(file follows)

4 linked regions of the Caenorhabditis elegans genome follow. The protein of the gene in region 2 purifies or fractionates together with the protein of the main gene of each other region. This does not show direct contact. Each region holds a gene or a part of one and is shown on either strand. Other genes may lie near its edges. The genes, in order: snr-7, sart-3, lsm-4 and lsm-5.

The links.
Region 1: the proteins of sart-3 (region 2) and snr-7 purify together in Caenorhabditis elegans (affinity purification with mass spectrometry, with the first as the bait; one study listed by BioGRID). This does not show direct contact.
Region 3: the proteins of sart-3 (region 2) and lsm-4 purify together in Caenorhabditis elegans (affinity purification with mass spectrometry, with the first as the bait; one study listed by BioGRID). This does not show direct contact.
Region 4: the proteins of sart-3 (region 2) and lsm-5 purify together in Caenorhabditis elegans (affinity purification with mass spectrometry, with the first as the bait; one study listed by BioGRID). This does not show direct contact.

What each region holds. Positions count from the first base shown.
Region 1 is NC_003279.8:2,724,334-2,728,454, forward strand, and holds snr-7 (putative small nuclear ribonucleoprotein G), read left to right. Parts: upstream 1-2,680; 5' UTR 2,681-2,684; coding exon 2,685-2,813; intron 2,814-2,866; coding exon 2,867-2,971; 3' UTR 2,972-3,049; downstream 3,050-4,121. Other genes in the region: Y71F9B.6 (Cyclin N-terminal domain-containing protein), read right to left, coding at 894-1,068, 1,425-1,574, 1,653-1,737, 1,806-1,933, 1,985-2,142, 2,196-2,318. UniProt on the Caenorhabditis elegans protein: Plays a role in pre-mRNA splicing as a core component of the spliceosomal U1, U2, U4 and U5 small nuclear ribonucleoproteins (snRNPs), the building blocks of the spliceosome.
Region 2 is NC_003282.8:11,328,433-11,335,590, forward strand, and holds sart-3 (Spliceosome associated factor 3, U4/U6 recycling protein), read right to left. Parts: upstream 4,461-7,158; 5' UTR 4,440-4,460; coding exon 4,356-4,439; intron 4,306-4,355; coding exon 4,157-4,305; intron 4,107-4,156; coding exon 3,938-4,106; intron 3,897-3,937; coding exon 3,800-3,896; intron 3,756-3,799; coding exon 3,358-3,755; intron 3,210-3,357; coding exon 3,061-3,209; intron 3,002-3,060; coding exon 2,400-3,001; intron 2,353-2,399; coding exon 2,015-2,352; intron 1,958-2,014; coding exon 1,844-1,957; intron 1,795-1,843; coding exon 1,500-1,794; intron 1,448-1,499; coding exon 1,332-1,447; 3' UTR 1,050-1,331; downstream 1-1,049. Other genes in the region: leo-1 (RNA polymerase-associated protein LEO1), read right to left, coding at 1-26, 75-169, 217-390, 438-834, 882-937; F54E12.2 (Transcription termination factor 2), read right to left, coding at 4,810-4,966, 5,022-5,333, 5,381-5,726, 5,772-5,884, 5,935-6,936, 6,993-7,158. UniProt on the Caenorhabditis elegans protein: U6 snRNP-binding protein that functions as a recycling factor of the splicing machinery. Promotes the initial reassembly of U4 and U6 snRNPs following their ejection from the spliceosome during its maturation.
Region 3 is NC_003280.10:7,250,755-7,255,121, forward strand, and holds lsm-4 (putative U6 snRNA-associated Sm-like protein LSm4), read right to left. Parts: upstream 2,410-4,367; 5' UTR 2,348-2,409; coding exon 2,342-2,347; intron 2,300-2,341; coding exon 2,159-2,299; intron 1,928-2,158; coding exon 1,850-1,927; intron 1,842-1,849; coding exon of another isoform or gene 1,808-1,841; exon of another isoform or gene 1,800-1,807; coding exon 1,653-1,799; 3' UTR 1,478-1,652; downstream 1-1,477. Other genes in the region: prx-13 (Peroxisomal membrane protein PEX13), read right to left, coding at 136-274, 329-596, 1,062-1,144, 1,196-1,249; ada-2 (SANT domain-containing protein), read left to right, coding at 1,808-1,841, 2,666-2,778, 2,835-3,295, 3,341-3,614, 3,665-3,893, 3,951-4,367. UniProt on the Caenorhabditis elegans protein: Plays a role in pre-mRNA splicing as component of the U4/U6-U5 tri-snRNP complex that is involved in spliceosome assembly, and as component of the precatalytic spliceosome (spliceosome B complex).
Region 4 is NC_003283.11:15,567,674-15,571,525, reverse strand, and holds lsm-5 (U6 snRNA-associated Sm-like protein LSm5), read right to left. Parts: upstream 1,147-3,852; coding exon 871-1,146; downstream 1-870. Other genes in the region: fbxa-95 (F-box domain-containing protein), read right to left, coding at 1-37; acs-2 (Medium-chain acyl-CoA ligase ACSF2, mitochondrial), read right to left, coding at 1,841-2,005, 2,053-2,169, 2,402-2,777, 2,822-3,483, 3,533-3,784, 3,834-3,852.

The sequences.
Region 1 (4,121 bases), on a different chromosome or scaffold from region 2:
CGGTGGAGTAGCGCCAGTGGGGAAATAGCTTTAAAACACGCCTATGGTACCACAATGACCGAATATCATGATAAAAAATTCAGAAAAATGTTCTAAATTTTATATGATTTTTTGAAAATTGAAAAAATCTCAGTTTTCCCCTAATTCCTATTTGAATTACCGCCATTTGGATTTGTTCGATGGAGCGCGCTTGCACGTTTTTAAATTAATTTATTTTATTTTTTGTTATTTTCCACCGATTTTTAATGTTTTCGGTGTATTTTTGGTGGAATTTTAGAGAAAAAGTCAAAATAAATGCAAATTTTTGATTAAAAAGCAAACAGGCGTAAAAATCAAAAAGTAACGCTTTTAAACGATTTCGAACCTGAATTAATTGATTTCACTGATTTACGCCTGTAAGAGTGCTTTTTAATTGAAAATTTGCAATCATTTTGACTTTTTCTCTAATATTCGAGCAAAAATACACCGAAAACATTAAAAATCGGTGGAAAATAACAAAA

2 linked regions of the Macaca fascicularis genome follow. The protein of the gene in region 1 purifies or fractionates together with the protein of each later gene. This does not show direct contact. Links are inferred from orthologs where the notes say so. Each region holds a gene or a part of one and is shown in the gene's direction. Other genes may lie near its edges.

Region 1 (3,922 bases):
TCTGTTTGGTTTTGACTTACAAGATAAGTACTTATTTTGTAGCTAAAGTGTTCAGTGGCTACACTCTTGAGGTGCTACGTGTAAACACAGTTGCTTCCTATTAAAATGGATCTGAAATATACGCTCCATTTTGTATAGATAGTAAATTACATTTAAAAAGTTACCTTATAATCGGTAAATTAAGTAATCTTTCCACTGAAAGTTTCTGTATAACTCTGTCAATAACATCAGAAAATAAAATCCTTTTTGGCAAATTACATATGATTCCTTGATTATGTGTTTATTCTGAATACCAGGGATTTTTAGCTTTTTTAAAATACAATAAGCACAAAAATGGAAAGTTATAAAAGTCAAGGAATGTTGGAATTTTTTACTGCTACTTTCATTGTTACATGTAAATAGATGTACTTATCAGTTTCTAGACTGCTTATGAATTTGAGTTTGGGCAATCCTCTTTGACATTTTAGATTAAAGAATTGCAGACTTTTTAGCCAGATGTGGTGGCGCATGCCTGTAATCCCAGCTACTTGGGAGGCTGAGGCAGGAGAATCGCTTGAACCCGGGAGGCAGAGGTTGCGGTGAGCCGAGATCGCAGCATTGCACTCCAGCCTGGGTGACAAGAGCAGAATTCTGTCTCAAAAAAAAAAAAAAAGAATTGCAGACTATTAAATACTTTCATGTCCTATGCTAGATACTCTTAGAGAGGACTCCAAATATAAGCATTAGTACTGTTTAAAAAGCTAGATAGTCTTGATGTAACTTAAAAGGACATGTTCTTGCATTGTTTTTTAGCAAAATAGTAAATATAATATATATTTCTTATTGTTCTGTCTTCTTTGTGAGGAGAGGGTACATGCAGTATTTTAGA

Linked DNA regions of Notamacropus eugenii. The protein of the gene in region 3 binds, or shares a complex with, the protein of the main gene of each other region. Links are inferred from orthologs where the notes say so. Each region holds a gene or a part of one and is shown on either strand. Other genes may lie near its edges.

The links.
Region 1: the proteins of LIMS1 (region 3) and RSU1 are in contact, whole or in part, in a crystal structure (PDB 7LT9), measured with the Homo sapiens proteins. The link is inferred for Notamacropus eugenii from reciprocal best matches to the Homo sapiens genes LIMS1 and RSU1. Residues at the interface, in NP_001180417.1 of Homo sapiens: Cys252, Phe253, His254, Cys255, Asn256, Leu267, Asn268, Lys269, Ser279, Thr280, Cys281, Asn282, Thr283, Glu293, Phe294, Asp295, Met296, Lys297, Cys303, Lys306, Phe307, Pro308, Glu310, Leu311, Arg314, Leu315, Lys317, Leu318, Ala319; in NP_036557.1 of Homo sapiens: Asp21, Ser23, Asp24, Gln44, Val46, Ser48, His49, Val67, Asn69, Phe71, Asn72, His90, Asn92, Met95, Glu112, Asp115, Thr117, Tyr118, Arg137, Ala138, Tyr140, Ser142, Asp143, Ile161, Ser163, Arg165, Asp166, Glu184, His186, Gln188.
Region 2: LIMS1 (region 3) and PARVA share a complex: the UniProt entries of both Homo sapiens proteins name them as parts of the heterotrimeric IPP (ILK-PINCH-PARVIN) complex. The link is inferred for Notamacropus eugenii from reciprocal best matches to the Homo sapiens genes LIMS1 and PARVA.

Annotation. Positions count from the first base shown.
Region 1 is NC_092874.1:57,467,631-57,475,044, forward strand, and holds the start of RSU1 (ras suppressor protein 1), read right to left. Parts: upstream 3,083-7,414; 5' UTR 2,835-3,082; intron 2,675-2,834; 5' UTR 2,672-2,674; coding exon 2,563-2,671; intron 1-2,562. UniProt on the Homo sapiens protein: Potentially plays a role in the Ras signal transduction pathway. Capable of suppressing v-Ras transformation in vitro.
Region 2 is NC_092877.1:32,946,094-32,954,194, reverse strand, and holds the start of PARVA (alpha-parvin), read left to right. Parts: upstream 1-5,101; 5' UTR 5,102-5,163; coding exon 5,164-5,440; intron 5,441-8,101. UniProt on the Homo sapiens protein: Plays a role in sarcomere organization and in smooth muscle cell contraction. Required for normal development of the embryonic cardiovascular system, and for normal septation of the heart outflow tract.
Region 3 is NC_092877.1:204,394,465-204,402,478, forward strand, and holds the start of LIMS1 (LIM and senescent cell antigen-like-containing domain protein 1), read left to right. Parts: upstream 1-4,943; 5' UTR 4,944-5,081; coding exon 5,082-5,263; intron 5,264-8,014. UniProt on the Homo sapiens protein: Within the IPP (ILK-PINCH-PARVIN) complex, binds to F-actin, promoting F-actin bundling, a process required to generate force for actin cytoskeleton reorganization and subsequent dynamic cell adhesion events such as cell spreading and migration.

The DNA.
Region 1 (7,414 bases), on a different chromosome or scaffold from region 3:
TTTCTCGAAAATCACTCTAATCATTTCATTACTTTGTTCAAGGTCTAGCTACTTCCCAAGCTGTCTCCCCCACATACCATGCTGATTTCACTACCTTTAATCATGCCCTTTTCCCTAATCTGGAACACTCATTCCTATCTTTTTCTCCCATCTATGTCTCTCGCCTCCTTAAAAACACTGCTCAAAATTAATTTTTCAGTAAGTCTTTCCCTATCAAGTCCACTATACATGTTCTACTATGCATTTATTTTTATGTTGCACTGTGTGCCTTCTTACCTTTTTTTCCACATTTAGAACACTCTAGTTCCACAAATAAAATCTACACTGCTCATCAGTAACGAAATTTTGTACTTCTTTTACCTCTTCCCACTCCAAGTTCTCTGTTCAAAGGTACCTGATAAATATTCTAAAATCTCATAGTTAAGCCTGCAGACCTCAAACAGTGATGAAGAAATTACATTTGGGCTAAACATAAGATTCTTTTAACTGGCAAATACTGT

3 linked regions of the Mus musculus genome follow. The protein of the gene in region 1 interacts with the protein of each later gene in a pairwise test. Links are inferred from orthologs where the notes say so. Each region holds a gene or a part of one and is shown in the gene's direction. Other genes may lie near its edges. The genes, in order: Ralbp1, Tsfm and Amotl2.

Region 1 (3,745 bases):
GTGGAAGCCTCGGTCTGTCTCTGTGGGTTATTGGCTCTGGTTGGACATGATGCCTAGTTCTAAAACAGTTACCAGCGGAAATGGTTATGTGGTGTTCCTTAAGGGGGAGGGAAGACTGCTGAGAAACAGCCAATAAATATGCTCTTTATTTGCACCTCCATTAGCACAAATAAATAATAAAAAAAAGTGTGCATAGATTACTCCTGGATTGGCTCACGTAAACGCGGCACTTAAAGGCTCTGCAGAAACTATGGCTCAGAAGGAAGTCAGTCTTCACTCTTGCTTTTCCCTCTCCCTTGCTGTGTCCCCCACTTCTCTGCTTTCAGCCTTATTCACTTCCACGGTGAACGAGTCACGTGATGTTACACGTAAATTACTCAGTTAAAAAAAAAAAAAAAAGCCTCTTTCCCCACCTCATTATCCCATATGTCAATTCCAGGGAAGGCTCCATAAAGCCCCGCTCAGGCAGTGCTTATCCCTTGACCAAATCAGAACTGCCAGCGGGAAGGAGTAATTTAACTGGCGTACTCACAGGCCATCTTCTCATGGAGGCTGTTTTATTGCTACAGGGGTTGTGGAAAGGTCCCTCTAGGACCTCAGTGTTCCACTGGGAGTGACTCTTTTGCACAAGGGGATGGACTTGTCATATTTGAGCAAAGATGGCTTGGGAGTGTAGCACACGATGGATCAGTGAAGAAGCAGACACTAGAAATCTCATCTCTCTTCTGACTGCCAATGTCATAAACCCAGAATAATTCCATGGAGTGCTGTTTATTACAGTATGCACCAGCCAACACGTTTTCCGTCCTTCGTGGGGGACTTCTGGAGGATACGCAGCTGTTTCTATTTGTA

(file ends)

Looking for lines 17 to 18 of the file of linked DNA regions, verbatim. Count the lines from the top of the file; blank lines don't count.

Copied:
Linked DNA regions of Notamacropus eugenii. The protein of the gene in region 3 binds, or shares a complex with, the protein of the main gene of each other region. Links are inferred from orthologs where the notes say so. Each region holds a gene or a part of one and is shown on either strand. Other genes may lie near its edges.

The links.